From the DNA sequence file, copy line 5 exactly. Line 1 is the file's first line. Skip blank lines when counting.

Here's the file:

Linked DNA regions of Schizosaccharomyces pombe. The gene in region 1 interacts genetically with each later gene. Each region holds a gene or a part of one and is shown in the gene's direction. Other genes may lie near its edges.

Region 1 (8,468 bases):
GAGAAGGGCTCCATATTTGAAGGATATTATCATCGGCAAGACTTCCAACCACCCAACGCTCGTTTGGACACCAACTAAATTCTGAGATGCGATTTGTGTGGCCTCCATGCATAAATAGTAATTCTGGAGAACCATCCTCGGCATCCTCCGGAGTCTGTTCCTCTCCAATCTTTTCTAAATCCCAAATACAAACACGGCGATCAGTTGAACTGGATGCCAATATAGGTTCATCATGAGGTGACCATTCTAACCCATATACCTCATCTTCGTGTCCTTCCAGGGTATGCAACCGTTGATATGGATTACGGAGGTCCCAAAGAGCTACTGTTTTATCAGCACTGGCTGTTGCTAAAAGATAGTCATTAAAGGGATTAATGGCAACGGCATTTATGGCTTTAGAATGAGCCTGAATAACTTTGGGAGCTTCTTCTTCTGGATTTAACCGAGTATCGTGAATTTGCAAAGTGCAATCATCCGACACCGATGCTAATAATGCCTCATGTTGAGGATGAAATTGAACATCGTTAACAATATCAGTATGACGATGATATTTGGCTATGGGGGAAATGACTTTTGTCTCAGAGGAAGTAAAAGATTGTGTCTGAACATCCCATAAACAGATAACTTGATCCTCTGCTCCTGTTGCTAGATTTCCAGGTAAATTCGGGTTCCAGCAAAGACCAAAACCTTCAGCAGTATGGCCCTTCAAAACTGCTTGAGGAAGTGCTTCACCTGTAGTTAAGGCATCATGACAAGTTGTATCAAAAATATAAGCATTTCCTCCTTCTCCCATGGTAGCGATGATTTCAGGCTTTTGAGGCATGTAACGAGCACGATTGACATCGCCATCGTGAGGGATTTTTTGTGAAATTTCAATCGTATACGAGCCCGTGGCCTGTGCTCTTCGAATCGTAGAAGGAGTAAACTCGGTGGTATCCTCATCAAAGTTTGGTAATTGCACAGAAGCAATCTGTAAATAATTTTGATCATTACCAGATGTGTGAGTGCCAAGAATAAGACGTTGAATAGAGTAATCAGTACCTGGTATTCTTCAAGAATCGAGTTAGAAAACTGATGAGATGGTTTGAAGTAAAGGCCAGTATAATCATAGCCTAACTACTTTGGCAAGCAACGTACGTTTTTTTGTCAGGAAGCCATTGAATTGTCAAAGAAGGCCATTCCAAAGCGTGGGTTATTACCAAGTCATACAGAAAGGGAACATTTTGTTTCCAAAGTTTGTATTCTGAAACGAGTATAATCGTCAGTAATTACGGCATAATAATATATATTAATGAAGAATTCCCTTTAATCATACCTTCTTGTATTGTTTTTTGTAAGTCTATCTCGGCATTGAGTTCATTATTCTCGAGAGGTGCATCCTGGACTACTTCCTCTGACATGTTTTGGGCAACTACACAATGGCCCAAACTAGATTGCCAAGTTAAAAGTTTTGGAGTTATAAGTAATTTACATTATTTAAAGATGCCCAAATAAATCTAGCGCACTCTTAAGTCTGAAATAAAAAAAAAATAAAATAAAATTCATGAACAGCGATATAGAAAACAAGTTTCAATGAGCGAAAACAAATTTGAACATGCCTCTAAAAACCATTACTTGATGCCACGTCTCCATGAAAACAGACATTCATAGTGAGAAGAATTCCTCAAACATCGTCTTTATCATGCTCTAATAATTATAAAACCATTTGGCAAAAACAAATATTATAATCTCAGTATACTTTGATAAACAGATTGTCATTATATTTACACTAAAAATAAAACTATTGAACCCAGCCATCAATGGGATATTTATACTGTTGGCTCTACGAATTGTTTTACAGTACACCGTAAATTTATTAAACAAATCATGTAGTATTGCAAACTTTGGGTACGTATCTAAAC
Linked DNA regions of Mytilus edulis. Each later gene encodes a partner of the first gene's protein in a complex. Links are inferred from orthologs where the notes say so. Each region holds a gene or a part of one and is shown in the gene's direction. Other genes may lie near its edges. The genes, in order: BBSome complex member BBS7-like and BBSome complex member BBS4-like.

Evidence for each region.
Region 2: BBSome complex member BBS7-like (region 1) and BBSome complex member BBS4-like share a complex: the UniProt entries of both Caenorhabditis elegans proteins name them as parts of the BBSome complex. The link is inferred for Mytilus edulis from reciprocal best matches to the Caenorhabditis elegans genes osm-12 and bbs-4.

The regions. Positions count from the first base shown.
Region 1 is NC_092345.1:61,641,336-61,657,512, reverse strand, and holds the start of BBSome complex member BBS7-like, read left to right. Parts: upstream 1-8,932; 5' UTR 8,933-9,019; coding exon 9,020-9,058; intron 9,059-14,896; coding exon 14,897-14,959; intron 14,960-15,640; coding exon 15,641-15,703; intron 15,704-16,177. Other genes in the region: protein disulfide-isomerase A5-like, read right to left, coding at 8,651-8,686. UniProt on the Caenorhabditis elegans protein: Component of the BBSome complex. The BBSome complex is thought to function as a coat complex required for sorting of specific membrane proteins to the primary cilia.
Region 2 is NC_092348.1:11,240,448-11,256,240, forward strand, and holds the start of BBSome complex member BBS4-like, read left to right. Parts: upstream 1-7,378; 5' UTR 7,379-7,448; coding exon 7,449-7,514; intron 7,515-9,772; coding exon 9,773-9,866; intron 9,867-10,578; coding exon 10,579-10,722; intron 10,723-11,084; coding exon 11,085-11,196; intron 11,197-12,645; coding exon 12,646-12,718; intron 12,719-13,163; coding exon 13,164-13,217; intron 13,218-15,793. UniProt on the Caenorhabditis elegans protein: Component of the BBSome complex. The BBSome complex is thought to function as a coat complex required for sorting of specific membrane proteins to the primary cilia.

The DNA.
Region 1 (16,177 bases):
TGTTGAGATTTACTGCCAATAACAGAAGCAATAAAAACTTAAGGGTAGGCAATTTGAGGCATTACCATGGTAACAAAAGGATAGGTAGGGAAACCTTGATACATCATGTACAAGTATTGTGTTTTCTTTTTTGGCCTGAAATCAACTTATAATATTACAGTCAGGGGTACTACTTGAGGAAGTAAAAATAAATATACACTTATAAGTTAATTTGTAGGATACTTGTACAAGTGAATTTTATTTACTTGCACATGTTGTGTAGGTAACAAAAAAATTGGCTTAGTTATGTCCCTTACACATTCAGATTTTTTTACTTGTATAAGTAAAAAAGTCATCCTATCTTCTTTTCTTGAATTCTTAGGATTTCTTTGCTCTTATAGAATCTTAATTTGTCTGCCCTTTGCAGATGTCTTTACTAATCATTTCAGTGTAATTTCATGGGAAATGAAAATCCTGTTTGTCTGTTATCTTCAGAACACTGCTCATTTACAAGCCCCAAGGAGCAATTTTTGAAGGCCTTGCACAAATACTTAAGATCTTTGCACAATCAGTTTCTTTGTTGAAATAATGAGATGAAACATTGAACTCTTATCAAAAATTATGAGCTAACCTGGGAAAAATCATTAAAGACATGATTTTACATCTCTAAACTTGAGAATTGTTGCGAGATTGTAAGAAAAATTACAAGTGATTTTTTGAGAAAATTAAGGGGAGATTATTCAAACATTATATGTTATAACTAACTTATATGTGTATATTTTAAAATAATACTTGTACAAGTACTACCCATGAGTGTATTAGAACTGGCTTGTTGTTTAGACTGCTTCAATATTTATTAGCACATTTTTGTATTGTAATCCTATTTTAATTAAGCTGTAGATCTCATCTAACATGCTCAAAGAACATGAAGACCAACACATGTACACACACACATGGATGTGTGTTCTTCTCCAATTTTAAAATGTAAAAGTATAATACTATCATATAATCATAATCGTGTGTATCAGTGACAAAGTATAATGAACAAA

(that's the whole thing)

Evidence for each region.